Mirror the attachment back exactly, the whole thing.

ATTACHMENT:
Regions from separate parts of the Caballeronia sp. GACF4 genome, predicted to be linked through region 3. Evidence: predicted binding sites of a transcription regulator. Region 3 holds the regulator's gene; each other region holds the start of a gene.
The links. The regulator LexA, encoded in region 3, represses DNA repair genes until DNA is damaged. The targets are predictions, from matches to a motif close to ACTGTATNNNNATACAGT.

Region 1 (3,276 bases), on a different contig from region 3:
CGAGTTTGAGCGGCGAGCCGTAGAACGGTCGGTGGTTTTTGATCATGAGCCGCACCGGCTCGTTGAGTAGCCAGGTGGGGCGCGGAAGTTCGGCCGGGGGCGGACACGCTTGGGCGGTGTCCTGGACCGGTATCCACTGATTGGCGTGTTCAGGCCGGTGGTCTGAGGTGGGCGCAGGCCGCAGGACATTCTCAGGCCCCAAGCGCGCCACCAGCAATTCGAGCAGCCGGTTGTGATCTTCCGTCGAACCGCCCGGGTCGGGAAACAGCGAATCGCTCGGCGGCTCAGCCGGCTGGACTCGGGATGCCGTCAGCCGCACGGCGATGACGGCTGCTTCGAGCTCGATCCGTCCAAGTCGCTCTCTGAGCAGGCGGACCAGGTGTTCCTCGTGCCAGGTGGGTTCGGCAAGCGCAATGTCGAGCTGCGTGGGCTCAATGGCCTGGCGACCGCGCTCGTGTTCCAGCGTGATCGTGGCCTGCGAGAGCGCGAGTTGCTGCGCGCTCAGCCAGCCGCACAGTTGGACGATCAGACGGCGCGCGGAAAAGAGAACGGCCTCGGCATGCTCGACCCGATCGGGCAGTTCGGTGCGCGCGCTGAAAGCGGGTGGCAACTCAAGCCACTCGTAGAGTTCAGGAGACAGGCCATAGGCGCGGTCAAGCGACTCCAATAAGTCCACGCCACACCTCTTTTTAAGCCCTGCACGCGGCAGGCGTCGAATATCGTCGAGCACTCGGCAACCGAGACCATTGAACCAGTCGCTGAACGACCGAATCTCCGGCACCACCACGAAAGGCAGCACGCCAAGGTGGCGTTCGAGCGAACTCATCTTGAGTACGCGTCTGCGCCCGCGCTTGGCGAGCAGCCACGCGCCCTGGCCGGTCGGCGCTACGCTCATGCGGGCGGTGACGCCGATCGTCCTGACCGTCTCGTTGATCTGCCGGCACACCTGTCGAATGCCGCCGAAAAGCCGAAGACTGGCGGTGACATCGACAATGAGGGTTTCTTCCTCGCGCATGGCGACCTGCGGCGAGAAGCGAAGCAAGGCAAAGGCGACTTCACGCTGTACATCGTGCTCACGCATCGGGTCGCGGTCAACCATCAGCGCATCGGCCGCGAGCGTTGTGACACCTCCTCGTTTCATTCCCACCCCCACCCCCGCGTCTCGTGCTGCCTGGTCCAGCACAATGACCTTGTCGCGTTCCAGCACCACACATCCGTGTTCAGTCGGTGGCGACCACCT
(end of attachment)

Regions from separate parts of the Caballeronia sp. GACF4 genome, predicted to be linked through region 3. Evidence: predicted binding sites of a transcription regulator. Region 3 holds the regulator's gene; each other region holds the start of a gene.
The links. The regulator LexA, encoded in region 3, represses DNA repair genes until DNA is damaged. The targets are predictions, from matches to a motif close to ACTGTATNNNNATACAGT.

Region 1 (3,276 bases), on a different contig from region 3:
CGAGTTTGAGCGGCGAGCCGTAGAACGGTCGGTGGTTTTTGATCATGAGCCGCACCGGCTCGTTGAGTAGCCAGGTGGGGCGCGGAAGTTCGGCCGGGGGCGGACACGCTTGGGCGGTGTCCTGGACCGGTATCCACTGATTGGCGTGTTCAGGCCGGTGGTCTGAGGTGGGCGCAGGCCGCAGGACATTCTCAGGCCCCAAGCGCGCCACCAGCAATTCGAGCAGCCGGTTGTGATCTTCCGTCGAACCGCCCGGGTCGGGAAACAGCGAATCGCTCGGCGGCTCAGCCGGCTGGACTCGGGATGCCGTCAGCCGCACGGCGATGACGGCTGCTTCGAGCTCGATCCGTCCAAGTCGCTCTCTGAGCAGGCGGACCAGGTGTTCCTCGTGCCAGGTGGGTTCGGCAAGCGCAATGTCGAGCTGCGTGGGCTCAATGGCCTGGCGACCGCGCTCGTGTTCCAGCGTGATCGTGGCCTGCGAGAGCGCGAGTTGCTGCGCGCTCAGCCAGCCGCACAGTTGGACGATCAGACGGCGCGCGGAAAAGAGAACGGCCTCGGCATGCTCGACCCGATCGGGCAGTTCGGTGCGCGCGCTGAAAGCGGGTGGCAACTCAAGCCACTCGTAGAGTTCAGGAGACAGGCCATAGGCGCGGTCAAGCGACTCCAATAAGTCCACGCCACACCTCTTTTTAAGCCCTGCACGCGGCAGGCGTCGAATATCGTCGAGCACTCGGCAACCGAGACCATTGAACCAGTCGCTGAACGACCGAATCTCCGGCACCACCACGAAAGGCAGCACGCCAAGGTGGCGTTCGAGCGAACTCATCTTGAGTACGCGTCTGCGCCCGCGCTTGGCGAGCAGCCACGCGCCCTGGCCGGTCGGCGCTACGCTCATGCGGGCGGTGACGCCGATCGTCCTGACCGTCTCGTTGATCTGCCGGCACACCTGTCGAATGCCGCCGAAAAGCCGAAGACTGGCGGTGACATCGACAATGAGGGTTTCTTCCTCGCGCATGGCGACCTGCGGCGAGAAGCGAAGCAAGGCAAAGGCGACTTCACGCTGTACATCGTGCTCACGCATCGGGTCGCGGTCAACCATCAGCGCATCGGCCGCGAGCGTTGTGACACCTCCTCGTTTCATTCCCACCCCCACCCCCGCGTCTCGTGCTGCCTGGTCCAGCACAATGACCTTGTCGCGTTCCAGCACCACACATCCGTGTTCAGTCGGTGGCGACCACCT